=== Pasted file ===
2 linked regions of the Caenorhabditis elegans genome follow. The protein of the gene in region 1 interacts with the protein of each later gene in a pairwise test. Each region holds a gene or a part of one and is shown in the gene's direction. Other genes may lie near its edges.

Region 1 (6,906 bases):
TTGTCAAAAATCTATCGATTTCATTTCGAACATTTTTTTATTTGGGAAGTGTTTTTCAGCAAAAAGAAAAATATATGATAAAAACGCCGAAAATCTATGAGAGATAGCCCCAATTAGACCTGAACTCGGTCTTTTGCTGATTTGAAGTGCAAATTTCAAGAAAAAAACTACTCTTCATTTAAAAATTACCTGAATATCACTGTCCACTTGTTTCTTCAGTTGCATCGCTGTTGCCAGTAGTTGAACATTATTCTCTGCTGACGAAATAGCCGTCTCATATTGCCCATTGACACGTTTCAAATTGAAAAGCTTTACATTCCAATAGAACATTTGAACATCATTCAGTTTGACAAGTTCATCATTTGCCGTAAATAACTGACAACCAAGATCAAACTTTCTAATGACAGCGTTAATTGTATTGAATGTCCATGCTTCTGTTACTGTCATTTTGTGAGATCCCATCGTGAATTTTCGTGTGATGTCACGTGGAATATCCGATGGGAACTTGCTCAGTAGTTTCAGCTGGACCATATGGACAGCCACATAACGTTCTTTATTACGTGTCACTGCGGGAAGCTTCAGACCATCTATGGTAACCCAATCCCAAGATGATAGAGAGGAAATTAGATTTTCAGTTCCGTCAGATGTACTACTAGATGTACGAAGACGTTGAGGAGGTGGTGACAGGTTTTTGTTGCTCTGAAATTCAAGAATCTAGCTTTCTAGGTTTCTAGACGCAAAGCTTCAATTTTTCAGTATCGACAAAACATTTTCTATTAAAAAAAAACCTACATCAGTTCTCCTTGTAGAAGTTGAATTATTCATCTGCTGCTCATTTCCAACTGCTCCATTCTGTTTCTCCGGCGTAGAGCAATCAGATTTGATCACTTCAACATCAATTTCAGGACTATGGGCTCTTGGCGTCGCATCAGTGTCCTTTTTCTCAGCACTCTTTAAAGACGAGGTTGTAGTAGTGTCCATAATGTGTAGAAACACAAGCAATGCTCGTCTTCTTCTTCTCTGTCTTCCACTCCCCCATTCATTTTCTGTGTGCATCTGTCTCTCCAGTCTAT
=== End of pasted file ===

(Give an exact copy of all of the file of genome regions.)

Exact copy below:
2 linked regions of the Caenorhabditis elegans genome follow. The protein of the gene in region 1 interacts with the protein of each later gene in a pairwise test. Each region holds a gene or a part of one and is shown in the gene's direction. Other genes may lie near its edges.

Region 1 (6,906 bases):
TTGTCAAAAATCTATCGATTTCATTTCGAACATTTTTTTATTTGGGAAGTGTTTTTCAGCAAAAAGAAAAATATATGATAAAAACGCCGAAAATCTATGAGAGATAGCCCCAATTAGACCTGAACTCGGTCTTTTGCTGATTTGAAGTGCAAATTTCAAGAAAAAAACTACTCTTCATTTAAAAATTACCTGAATATCACTGTCCACTTGTTTCTTCAGTTGCATCGCTGTTGCCAGTAGTTGAACATTATTCTCTGCTGACGAAATAGCCGTCTCATATTGCCCATTGACACGTTTCAAATTGAAAAGCTTTACATTCCAATAGAACATTTGAACATCATTCAGTTTGACAAGTTCATCATTTGCCGTAAATAACTGACAACCAAGATCAAACTTTCTAATGACAGCGTTAATTGTATTGAATGTCCATGCTTCTGTTACTGTCATTTTGTGAGATCCCATCGTGAATTTTCGTGTGATGTCACGTGGAATATCCGATGGGAACTTGCTCAGTAGTTTCAGCTGGACCATATGGACAGCCACATAACGTTCTTTATTACGTGTCACTGCGGGAAGCTTCAGACCATCTATGGTAACCCAATCCCAAGATGATAGAGAGGAAATTAGATTTTCAGTTCCGTCAGATGTACTACTAGATGTACGAAGACGTTGAGGAGGTGGTGACAGGTTTTTGTTGCTCTGAAATTCAAGAATCTAGCTTTCTAGGTTTCTAGACGCAAAGCTTCAATTTTTCAGTATCGACAAAACATTTTCTATTAAAAAAAAACCTACATCAGTTCTCCTTGTAGAAGTTGAATTATTCATCTGCTGCTCATTTCCAACTGCTCCATTCTGTTTCTCCGGCGTAGAGCAATCAGATTTGATCACTTCAACATCAATTTCAGGACTATGGGCTCTTGGCGTCGCATCAGTGTCCTTTTTCTCAGCACTCTTTAAAGACGAGGTTGTAGTAGTGTCCATAATGTGTAGAAACACAAGCAATGCTCGTCTTCTTCTTCTCTGTCTTCCACTCCCCCATTCATTTTCTGTGTGCATCTGTCTCTCCAGTCTAT